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Gender Pay Gap in Finance: We Need to Work Together


Gender Pay Gap in Finance: We Need to Work Together

It’s no secret that the gender pay gap remains an issue for almost every industry and sector in the United Kingdom. Nevertheless, evidence suggests some industries are performing far worse than others, as far as equal pay issues are concerned.

The worst offender of all being the financial service sector.

According to the results of a recent joint-study carried out by researchers at Queen Mary University of London and the University of Sussex, gender pay gap in the UK finance sector has showed little to no real signs of improvement over the past 10 years. Despite on-going pressures from within the sector and external forces, drastic measures may need to be taken to bring things under control.

Immediate and Substantial Changes Required

Despite moderate improvements to gender-related pay issues over the past decade, progress in the financial sector has been comparatively slow. What’s more, the study also found that female representation at executive levels throughout the industry remains far below the expected level as of 2019.

As a result, experts believe it may be in the interests of UK policymakers to target certain sectors more specifically, with appropriate legislation to tackle the issue. Should the sector be unable or unwilling to make the needed improvements internally, it may be necessary to enforce external measures.

The study noted that the gender pay discrepancy was most notable among the highest earners within the financial sector. At the lower end of the scale, the average gender pay gap from 2009 to 2017 was just under 14%. Right at the top of the pay table, the discrepancy reached almost 57% for the same time period.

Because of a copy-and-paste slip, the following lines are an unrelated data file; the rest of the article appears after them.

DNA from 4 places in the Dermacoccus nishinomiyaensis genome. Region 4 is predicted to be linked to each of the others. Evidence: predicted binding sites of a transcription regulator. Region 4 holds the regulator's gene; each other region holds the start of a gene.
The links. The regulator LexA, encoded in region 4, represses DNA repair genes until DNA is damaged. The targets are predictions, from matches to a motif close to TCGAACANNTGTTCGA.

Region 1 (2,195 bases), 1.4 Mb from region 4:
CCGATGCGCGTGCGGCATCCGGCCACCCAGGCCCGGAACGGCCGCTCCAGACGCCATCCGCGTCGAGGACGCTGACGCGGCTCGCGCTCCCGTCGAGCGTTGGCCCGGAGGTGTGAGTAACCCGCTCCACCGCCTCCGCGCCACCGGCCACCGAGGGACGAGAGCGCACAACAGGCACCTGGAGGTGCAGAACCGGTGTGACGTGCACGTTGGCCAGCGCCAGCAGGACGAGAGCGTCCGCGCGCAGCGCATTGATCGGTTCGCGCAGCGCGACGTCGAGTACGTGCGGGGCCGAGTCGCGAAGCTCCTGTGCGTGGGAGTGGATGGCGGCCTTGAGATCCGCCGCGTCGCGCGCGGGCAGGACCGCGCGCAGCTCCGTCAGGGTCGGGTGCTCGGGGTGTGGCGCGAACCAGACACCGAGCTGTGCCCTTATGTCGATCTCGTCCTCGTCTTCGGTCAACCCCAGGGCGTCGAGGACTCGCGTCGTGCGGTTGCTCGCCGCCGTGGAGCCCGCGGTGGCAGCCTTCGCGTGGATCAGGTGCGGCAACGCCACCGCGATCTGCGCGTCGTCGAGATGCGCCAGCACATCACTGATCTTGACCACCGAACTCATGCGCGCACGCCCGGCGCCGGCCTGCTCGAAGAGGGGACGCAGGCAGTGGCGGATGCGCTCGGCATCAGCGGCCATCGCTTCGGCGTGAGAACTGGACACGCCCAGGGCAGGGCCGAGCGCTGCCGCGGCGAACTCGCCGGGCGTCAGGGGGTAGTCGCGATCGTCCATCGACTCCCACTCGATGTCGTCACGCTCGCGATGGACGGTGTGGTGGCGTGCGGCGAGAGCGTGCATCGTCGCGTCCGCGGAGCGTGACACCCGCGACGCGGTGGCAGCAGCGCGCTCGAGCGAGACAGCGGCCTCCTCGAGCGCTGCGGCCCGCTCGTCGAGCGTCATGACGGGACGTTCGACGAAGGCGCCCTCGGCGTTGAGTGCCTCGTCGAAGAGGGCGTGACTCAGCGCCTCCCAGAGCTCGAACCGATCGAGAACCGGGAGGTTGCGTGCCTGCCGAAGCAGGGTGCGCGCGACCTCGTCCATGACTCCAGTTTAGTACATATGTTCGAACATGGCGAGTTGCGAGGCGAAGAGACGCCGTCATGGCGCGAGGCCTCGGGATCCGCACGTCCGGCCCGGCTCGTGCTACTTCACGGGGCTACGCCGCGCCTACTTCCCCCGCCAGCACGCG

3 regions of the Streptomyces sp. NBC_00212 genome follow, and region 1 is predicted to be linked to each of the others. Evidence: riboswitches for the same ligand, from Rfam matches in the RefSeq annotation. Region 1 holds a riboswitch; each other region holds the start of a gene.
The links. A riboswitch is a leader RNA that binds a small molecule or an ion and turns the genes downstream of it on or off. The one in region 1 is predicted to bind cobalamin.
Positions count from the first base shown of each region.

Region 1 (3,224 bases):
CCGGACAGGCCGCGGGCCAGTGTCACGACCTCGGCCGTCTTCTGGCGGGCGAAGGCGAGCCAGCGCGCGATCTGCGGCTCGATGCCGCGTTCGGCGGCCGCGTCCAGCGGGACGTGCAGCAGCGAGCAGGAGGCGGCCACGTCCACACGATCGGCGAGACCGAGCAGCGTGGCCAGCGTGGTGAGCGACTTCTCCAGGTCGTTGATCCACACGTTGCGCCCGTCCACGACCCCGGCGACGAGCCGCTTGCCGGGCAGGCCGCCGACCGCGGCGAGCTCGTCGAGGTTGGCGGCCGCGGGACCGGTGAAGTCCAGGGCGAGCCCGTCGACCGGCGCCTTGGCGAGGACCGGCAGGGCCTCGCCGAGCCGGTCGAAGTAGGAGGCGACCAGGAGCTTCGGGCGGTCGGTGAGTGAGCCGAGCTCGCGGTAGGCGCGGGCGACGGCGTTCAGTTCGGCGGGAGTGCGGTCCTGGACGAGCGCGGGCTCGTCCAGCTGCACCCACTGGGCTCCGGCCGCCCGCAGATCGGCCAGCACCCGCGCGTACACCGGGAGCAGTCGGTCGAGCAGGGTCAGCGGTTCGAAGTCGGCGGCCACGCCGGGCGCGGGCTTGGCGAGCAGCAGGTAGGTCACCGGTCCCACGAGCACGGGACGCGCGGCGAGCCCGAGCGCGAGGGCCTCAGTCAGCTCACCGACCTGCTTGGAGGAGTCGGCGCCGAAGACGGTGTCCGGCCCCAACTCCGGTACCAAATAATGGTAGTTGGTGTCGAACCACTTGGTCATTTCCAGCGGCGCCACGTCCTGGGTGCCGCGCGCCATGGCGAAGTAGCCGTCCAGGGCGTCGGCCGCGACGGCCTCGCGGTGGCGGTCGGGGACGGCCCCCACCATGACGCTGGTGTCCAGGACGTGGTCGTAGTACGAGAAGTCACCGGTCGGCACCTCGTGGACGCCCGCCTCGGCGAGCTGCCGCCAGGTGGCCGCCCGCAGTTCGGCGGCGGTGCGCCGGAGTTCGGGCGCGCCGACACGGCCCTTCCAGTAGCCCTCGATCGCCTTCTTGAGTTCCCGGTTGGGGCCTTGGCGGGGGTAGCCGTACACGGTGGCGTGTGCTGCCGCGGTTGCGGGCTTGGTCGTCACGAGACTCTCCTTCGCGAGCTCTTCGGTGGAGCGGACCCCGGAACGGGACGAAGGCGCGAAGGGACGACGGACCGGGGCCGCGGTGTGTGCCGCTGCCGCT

On the whole, the researchers found that between 2009 and 2017, female workers in the financial sector earned on average 44% less than their male counterparts. Even when factoring in all additional variables including experience, expertise, specialist skills and so on, the study found that women continue to earn around 14% less than men in the financial service sector.

This, despite the fact that the nationwide campaign to tackle gender pay issues in the financial sector has now been underway for more than a decade.

Higher Pay, Bigger Pay Gap

Speaking on behalf of Queen Mary’s School of Business and Management, Professor of Employment Relations Geraldine Healy highlighted how the gender pay gap grows as the respective female employee climbs the ranks:

“Our analysis shows that, when all other factors such as education, experience and childcare responsibility are taken into consideration, women earning the highest wages in the sector are subject to more discrimination and this has decreased only very marginally since before the Credit Crunch,” she said.

“The irony is that the more successful and better paid the woman, the greater the penalty in pay she suffers compared to her male comparator. In addition, lower paid women have experienced year-on-year less pay than lower paid men with little change since the recession,”

“The sector continues to be seeped in discriminatory practices with respect to pay and unequal treatment favouring men and disincentivising women. The increasing intensity of working hours over the ten-year period has had a negative effect on the gender pay gap,”

“Financial services have undoubtedly introduced and promoted positive diversity initiatives but these have been undermined at a strategic and operational level including by discretionary bonuses and increasingly long working hours.”

Ms Healy also suggested that despite continuous reassurances from financial service providers committed to positive change, external pressures may be the only viable solution.

“Change is unlikely without external pressures, whether from the unions, women’s networks and pressure groups but ultimately by the state introducing more stringent statutory regulations, she said.”

Last Updated: Jun 4, 2019 @ 3:30 pm
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UK Property Finance is Authorised by The Financial Conduct Authority (FCA)

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